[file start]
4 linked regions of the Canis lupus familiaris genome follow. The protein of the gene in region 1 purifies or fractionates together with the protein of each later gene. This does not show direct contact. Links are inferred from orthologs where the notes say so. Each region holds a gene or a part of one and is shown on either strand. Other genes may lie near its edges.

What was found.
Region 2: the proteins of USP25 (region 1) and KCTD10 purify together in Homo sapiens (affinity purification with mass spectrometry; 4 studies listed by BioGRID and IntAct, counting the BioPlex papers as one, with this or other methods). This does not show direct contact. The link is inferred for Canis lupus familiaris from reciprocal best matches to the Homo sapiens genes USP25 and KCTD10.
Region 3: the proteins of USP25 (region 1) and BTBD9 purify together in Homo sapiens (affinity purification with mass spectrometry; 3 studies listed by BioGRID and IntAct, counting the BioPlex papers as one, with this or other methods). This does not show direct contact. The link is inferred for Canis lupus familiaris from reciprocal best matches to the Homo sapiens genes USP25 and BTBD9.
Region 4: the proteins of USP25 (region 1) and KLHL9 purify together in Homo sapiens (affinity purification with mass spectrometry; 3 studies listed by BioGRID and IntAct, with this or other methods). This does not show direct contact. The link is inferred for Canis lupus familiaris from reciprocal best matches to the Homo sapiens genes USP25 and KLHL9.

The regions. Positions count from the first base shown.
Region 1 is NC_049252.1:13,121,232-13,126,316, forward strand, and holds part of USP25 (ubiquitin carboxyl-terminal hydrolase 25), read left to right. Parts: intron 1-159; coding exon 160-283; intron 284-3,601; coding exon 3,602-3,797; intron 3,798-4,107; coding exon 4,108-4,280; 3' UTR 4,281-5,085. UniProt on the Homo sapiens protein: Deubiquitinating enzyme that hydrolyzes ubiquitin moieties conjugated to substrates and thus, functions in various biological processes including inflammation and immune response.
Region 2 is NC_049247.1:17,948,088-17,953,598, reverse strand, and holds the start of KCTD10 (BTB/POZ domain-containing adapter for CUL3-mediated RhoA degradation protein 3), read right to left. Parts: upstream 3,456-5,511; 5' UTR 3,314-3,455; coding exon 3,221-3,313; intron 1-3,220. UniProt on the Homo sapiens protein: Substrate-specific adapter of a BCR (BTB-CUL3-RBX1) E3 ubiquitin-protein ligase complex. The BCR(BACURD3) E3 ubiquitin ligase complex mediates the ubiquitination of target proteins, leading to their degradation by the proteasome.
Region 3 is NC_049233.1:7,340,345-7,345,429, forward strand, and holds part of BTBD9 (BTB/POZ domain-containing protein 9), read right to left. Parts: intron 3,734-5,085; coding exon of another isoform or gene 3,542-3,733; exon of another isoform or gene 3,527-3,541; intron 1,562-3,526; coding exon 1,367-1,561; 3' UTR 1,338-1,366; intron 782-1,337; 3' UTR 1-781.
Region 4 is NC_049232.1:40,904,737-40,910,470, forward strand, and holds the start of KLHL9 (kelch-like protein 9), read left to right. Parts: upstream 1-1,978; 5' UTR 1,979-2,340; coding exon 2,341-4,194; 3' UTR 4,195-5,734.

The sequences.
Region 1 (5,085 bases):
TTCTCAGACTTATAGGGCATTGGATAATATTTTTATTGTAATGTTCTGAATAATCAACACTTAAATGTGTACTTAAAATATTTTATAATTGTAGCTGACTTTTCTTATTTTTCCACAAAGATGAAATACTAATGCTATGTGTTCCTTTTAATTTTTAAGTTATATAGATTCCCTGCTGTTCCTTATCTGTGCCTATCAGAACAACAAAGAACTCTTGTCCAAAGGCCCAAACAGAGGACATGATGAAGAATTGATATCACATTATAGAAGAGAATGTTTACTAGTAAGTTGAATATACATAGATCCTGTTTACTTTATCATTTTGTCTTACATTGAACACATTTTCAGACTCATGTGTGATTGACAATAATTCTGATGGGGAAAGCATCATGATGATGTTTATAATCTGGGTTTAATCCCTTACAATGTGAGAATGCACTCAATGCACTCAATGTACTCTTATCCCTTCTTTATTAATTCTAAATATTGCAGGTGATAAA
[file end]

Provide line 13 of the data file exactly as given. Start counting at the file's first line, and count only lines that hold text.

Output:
TTCTCAGACTTATAGGGCATTGGATAATATTTTTATTGTAATGTTCTGAATAATCAACACTTAAATGTGTACTTAAAATATTTTATAATTGTAGCTGACTTTTCTTATTTTTCCACAAAGATGAAATACTAATGCTATGTGTTCCTTTTAATTTTTAAGTTATATAGATTCCCTGCTGTTCCTTATCTGTGCCTATCAGAACAACAAAGAACTCTTGTCCAAAGGCCCAAACAGAGGACATGATGAAGAATTGATATCACATTATAGAAGAGAATGTTTACTAGTAAGTTGAATATACATAGATCCTGTTTACTTTATCATTTTGTCTTACATTGAACACATTTTCAGACTCATGTGTGATTGACAATAATTCTGATGGGGAAAGCATCATGATGATGTTTATAATCTGGGTTTAATCCCTTACAATGTGAGAATGCACTCAATGCACTCAATGTACTCTTATCCCTTCTTTATTAATTCTAAATATTGCAGGTGATAAA